Rep. Brian Mast, after speaking with House Speaker Kevin McCarthy over the debt ceiling deal reached with President Joe Biden, said there are still many questions to consider before a vote is reached, including if the compromises were worth making rather than defaulting.
"Is stopping hiring more IRS workers for one year versus an eternity worth it?" the Florida Republican said on Fox News's "Sunday Morning Futures." "Is capping spending worth it to not default? This is a pretty big one, and I didn't hear you mention it on your open, having the administrative pay-go basically where the administration, if they wanted to have one new dollar in spending, they would have to cut one dollar in spending from somewhere else. Is that worth not defaulting?"
The deal also allows the Senate to continue to refuse to take up the House bill that has already been sent to them, said Mast, adding that the Senate is "derelict" for not having taken up that bill already.
"At least a month ago we passed a bill, sent it to the Senate, and said, hey, if you want to the avoid defaulting on the department, raise the debt limit, here it is," he said. "They didn't debate it, they didn't take it up, they didn't say these are the things we disagree with, they didn't try to get it through cloture, they didn't do a thing with it."
And the Senate's failure, he said, is "a disgrace to the body as a whole. They should be taking that up."
Meanwhile, the deal is already being highly discussed, but "nobody should be saying a word about it until they actually put pen to paper," said Mast.
"We're in a situation already where you have some members on the GOP that have come out and said no matter what, I'm not voting to the raise the limit, at least one or two said no matter what, they're not voting to raise the debt limit," said Mast.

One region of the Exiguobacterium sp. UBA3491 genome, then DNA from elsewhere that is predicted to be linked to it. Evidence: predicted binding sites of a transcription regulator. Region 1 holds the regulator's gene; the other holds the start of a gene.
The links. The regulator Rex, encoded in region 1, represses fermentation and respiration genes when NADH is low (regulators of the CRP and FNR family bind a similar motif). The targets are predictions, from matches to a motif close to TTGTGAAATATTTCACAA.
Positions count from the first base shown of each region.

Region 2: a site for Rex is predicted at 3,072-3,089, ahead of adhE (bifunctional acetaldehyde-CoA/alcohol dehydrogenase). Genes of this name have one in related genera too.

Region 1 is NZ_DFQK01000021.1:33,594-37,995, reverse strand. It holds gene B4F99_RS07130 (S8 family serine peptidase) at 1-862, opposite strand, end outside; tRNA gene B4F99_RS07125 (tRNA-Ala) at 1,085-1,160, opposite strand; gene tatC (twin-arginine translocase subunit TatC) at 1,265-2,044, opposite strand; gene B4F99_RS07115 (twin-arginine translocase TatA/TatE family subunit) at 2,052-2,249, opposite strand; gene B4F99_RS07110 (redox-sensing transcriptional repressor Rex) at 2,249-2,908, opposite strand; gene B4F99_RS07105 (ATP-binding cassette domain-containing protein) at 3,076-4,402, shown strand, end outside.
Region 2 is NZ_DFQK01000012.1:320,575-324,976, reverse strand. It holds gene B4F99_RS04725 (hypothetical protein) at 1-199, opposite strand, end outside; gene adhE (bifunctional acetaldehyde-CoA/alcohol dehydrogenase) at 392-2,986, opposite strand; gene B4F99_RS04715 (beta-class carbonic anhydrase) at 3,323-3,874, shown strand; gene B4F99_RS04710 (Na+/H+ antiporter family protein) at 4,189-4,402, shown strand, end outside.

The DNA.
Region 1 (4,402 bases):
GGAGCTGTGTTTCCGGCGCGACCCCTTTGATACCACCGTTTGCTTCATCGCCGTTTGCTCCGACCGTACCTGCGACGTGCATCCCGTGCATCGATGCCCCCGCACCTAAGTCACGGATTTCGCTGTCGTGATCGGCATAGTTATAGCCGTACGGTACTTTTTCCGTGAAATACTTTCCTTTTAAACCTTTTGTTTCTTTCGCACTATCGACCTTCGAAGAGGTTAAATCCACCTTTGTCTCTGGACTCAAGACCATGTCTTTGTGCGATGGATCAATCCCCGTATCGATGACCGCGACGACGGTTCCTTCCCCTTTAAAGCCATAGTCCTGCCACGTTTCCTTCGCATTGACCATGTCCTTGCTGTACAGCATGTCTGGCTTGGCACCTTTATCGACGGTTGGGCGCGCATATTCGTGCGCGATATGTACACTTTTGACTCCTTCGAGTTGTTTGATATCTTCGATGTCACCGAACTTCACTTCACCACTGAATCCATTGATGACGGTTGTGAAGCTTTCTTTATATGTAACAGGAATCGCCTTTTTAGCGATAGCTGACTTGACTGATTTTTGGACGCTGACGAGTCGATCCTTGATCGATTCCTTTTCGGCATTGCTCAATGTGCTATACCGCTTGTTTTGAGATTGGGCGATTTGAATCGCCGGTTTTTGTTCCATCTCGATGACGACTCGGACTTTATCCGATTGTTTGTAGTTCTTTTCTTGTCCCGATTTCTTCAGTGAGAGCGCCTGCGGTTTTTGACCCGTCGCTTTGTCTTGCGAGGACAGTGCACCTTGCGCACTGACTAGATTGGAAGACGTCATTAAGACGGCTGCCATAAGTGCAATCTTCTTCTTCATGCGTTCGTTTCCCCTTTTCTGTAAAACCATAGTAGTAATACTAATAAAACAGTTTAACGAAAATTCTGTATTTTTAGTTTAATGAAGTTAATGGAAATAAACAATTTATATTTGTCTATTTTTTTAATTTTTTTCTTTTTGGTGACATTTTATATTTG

But there are "probably at least 8-10 other members on Twitter saying 'hey, the deal as it stands, I would be a no," he continued. "You would be much better off to have everybody waiting for the details of the bill, debating it behind closed doors, and then going out there and giving an honest opinion. Instead, you're getting people trapped in the positions they're not going to be able to back off from, and I think that's dangerous."
Meanwhile, the deal calls for increases in spending for the Department of Defense and veterans, coming after the administration and the Department of Veterans Affairs "flat-out lied to the American people about what we sent to the Senate a month, ago saying that it was going to the cut veterans' benefits," said Mast. "They literally lied to the American people. The secretary of the VA lied to the American people, to their face, to veterans, and you see those things in there, I think, in response to that."
Mast, a U.S. Army veteran who lost his legs in Afghanistan while he was a bomb disposal expert, also on Sunday commented on the Memorial Day holiday, and told the program that he will be thinking about people who were close to him in the service, as well as the Gold Star families.
"There's a lot to think about on Memorial Day that that makes you proud for our country that we have people that will sacrifice for this place that they believe in," he said. "It makes you proud that they have families that will continue to live [through] the legacy of the person that they lost…the day makes me proud. It makes me sad and it makes me proud."
Sandy Fitzgerald has more than three decades in journalism and serves as a general assignment writer for Newsmax covering news, media, and politics.
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